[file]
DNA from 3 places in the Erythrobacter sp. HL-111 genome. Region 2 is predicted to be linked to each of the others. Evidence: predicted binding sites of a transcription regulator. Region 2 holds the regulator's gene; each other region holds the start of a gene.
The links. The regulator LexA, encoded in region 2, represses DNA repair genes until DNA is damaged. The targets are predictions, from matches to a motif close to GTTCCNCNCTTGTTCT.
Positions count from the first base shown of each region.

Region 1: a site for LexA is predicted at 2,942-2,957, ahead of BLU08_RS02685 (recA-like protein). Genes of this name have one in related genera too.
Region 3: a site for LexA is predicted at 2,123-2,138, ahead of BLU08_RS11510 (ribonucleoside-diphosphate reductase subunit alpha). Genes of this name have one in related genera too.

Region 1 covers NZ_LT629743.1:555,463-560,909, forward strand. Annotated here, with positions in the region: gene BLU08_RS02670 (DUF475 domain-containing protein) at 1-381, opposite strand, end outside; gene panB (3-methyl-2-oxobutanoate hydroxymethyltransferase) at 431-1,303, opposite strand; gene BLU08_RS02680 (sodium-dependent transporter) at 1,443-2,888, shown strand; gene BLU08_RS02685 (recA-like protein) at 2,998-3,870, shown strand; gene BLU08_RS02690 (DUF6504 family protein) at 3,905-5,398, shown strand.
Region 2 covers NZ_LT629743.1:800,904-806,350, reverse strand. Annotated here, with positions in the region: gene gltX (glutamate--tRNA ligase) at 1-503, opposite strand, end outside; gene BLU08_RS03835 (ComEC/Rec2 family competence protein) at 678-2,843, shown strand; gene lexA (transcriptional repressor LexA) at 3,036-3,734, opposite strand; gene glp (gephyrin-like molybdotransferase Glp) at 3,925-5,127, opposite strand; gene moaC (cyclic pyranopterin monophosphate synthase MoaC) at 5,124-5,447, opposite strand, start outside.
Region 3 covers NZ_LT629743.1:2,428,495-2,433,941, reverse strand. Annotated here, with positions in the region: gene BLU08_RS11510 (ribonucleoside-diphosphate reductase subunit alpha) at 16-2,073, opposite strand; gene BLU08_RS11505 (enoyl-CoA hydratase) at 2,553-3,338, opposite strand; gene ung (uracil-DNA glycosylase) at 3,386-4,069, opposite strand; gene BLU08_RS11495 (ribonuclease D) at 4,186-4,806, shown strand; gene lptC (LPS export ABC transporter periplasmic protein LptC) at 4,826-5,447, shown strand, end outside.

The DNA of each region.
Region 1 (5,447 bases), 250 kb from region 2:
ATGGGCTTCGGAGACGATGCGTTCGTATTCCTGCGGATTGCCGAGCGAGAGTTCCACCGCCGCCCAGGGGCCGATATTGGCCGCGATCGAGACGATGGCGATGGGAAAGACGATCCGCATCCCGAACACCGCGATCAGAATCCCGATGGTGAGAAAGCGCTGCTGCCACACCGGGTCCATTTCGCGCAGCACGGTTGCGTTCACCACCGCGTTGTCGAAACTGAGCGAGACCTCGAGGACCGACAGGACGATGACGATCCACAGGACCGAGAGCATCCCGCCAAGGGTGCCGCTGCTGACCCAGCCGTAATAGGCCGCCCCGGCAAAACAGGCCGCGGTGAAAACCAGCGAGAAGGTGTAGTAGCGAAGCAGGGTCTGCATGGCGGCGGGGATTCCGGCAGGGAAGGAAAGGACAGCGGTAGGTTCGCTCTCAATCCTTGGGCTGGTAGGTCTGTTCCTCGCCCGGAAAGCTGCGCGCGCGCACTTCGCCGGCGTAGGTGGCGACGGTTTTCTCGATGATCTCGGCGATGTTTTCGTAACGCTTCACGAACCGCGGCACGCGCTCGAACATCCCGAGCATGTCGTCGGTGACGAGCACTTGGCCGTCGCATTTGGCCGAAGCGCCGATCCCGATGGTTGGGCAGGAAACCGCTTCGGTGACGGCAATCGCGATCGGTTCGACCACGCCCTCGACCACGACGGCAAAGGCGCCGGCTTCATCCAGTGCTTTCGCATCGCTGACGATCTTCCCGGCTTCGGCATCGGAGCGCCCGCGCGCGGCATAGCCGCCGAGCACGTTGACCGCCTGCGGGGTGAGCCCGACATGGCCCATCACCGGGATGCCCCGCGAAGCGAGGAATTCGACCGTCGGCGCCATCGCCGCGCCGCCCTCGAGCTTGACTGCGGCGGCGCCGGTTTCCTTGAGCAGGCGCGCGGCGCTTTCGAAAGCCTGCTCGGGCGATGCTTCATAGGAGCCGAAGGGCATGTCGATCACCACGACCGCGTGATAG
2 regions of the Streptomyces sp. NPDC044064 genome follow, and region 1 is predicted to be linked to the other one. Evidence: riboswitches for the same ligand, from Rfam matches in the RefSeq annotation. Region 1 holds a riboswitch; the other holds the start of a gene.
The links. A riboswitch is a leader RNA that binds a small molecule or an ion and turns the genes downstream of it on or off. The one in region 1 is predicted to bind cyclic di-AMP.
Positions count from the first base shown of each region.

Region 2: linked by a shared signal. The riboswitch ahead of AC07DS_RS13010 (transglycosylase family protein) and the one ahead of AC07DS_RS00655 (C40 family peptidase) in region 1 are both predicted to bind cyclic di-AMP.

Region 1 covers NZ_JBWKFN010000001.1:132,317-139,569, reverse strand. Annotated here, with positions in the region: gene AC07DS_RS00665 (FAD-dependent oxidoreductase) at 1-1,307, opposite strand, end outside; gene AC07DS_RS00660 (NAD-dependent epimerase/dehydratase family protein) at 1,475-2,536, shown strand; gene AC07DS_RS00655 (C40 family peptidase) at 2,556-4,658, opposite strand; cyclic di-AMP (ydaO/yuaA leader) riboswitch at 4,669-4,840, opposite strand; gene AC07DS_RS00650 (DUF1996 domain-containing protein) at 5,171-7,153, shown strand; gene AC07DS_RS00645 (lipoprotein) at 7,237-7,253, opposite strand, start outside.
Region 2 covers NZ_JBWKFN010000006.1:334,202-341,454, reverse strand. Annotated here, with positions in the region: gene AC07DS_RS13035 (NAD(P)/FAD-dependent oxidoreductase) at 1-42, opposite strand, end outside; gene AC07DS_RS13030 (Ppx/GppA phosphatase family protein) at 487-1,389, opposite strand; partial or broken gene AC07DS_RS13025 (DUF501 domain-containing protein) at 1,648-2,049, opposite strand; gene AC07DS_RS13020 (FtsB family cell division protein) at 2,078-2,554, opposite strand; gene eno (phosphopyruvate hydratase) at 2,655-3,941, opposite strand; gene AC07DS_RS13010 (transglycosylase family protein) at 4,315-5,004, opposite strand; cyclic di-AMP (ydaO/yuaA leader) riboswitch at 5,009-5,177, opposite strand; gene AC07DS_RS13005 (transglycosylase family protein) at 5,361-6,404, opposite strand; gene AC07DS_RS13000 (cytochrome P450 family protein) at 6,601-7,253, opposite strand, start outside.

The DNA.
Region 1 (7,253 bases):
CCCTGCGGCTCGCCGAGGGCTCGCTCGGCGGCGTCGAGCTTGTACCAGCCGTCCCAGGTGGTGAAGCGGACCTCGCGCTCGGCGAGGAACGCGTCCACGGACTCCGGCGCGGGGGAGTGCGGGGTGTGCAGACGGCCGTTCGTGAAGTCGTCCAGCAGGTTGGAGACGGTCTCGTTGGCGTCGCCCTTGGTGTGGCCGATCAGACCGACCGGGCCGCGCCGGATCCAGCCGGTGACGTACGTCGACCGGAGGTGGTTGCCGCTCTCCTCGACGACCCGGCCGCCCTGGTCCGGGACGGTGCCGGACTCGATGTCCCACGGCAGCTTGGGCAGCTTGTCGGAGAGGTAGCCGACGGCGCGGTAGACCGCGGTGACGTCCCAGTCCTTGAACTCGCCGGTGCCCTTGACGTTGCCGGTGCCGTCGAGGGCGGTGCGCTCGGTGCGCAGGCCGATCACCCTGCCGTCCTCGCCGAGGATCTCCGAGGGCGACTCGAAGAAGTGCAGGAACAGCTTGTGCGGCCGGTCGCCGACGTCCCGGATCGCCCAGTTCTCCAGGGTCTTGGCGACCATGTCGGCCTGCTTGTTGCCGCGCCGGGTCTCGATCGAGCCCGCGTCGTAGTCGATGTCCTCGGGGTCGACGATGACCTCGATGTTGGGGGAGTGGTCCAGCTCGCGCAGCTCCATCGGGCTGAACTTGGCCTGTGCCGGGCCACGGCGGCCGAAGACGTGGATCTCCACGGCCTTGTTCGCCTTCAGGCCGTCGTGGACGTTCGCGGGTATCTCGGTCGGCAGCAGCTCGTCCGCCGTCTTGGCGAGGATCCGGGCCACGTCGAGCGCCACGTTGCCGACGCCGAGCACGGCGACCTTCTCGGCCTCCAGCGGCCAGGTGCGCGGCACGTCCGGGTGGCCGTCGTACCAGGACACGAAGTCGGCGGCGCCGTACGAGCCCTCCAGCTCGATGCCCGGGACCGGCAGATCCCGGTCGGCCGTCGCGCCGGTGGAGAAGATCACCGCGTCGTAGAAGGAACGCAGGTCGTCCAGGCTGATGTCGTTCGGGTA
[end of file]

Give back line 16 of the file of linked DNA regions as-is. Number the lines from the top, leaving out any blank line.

Region 1 covers NZ_JBWKFN010000001.1:132,317-139,569, reverse strand. Annotated here, with positions in the region: gene AC07DS_RS00665 (FAD-dependent oxidoreductase) at 1-1,307, opposite strand, end outside; gene AC07DS_RS00660 (NAD-dependent epimerase/dehydratase family protein) at 1,475-2,536, shown strand; gene AC07DS_RS00655 (C40 family peptidase) at 2,556-4,658, opposite strand; cyclic di-AMP (ydaO/yuaA leader) riboswitch at 4,669-4,840, opposite strand; gene AC07DS_RS00650 (DUF1996 domain-containing protein) at 5,171-7,153, shown strand; gene AC07DS_RS00645 (lipoprotein) at 7,237-7,253, opposite strand, start outside.